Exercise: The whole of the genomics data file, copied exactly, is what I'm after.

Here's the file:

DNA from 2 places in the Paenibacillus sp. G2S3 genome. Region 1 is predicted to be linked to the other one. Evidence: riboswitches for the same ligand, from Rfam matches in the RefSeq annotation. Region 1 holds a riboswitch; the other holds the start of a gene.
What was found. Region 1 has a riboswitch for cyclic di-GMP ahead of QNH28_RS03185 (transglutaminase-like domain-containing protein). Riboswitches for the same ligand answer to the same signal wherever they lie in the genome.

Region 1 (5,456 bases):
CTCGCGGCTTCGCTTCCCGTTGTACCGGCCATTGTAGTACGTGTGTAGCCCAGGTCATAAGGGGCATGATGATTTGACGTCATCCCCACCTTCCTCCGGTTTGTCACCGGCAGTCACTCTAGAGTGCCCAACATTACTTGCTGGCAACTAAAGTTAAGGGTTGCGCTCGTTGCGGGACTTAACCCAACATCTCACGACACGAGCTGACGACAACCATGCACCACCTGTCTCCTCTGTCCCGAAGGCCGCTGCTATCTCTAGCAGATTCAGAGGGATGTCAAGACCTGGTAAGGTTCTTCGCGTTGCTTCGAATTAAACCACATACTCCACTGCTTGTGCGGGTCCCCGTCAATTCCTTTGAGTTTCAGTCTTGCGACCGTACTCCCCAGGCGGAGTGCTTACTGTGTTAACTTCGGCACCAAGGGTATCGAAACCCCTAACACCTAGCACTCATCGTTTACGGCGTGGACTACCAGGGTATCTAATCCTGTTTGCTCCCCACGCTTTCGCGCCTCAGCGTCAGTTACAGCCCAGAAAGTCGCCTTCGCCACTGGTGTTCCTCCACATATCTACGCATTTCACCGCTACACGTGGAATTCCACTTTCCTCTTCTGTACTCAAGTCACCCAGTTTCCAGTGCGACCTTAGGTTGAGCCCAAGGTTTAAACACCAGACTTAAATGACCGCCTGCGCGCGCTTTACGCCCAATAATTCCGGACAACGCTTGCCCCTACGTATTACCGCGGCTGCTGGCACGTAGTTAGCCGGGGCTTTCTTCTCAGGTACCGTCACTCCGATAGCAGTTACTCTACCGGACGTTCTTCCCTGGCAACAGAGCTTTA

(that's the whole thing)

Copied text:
DNA from 2 places in the Paenibacillus sp. G2S3 genome. Region 1 is predicted to be linked to the other one. Evidence: riboswitches for the same ligand, from Rfam matches in the RefSeq annotation. Region 1 holds a riboswitch; the other holds the start of a gene.
What was found. Region 1 has a riboswitch for cyclic di-GMP ahead of QNH28_RS03185 (transglutaminase-like domain-containing protein). Riboswitches for the same ligand answer to the same signal wherever they lie in the genome.

Region 1 (5,456 bases):
CTCGCGGCTTCGCTTCCCGTTGTACCGGCCATTGTAGTACGTGTGTAGCCCAGGTCATAAGGGGCATGATGATTTGACGTCATCCCCACCTTCCTCCGGTTTGTCACCGGCAGTCACTCTAGAGTGCCCAACATTACTTGCTGGCAACTAAAGTTAAGGGTTGCGCTCGTTGCGGGACTTAACCCAACATCTCACGACACGAGCTGACGACAACCATGCACCACCTGTCTCCTCTGTCCCGAAGGCCGCTGCTATCTCTAGCAGATTCAGAGGGATGTCAAGACCTGGTAAGGTTCTTCGCGTTGCTTCGAATTAAACCACATACTCCACTGCTTGTGCGGGTCCCCGTCAATTCCTTTGAGTTTCAGTCTTGCGACCGTACTCCCCAGGCGGAGTGCTTACTGTGTTAACTTCGGCACCAAGGGTATCGAAACCCCTAACACCTAGCACTCATCGTTTACGGCGTGGACTACCAGGGTATCTAATCCTGTTTGCTCCCCACGCTTTCGCGCCTCAGCGTCAGTTACAGCCCAGAAAGTCGCCTTCGCCACTGGTGTTCCTCCACATATCTACGCATTTCACCGCTACACGTGGAATTCCACTTTCCTCTTCTGTACTCAAGTCACCCAGTTTCCAGTGCGACCTTAGGTTGAGCCCAAGGTTTAAACACCAGACTTAAATGACCGCCTGCGCGCGCTTTACGCCCAATAATTCCGGACAACGCTTGCCCCTACGTATTACCGCGGCTGCTGGCACGTAGTTAGCCGGGGCTTTCTTCTCAGGTACCGTCACTCCGATAGCAGTTACTCTACCGGACGTTCTTCCCTGGCAACAGAGCTTTA